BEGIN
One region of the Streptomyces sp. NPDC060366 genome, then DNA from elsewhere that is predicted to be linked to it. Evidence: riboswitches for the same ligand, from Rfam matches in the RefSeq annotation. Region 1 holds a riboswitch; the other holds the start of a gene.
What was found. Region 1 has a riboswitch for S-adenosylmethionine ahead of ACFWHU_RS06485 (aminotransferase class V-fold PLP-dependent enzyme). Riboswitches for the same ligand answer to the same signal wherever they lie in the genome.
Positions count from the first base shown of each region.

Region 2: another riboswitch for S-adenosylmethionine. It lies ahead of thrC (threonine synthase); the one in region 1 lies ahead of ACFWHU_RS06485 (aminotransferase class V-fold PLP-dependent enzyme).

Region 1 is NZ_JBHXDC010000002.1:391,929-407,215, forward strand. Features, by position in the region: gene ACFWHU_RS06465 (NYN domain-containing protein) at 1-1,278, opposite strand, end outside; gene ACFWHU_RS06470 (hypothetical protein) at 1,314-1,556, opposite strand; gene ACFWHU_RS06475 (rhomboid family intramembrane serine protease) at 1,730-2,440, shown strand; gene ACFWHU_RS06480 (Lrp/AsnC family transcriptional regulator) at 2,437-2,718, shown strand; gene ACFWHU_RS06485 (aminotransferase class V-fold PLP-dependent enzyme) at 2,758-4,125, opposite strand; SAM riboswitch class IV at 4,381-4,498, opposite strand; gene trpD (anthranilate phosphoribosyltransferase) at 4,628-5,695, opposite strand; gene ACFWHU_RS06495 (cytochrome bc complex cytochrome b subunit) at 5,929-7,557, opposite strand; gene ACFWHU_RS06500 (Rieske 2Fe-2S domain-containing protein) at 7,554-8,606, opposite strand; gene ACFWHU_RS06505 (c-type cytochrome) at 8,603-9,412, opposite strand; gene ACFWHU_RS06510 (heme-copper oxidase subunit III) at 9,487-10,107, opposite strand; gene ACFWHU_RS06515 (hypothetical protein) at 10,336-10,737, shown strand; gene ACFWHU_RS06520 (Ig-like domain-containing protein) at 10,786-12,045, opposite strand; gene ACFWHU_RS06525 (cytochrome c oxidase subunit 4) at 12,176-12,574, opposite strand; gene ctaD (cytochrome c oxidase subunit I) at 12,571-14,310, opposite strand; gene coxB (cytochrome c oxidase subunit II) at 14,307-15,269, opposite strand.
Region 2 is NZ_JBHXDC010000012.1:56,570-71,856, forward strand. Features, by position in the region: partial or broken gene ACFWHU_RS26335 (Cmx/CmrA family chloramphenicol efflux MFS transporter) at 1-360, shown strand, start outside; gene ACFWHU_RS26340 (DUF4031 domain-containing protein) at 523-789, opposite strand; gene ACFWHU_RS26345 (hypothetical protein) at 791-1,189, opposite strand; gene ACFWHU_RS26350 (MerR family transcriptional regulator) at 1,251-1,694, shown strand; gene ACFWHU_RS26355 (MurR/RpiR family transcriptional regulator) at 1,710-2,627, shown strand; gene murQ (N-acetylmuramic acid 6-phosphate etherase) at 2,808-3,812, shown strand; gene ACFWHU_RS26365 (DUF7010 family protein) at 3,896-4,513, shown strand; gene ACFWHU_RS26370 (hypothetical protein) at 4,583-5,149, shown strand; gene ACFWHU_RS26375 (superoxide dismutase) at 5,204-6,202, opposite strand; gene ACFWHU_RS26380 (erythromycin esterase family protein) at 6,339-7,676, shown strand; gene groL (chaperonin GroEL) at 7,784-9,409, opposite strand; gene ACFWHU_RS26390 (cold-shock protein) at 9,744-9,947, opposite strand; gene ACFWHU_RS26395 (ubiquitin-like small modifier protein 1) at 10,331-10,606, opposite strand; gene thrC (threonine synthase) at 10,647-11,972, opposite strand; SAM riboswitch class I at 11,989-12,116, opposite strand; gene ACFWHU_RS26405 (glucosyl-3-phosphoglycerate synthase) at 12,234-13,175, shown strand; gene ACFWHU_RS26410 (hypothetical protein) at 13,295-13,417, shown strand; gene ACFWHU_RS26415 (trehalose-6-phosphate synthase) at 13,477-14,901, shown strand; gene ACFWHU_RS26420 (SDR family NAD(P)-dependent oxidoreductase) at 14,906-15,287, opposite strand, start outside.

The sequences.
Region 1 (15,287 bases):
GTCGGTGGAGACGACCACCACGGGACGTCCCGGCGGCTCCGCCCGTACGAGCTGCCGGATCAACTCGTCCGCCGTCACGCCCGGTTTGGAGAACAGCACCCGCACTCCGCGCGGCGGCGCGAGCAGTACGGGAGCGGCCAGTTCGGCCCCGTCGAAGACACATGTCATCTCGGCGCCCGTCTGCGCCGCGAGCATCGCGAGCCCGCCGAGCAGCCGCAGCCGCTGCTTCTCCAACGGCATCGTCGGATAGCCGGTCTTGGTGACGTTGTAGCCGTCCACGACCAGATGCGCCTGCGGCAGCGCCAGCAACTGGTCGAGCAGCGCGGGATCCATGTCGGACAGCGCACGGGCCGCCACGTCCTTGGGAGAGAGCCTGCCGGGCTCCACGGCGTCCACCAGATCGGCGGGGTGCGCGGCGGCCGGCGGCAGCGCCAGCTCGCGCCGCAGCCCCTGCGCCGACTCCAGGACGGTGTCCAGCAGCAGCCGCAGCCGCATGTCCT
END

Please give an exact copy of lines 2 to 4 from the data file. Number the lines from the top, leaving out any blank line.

What was found. Region 1 has a riboswitch for S-adenosylmethionine ahead of ACFWHU_RS06485 (aminotransferase class V-fold PLP-dependent enzyme). Riboswitches for the same ligand answer to the same signal wherever they lie in the genome.
Positions count from the first base shown of each region.

Region 2: another riboswitch for S-adenosylmethionine. It lies ahead of thrC (threonine synthase); the one in region 1 lies ahead of ACFWHU_RS06485 (aminotransferase class V-fold PLP-dependent enzyme).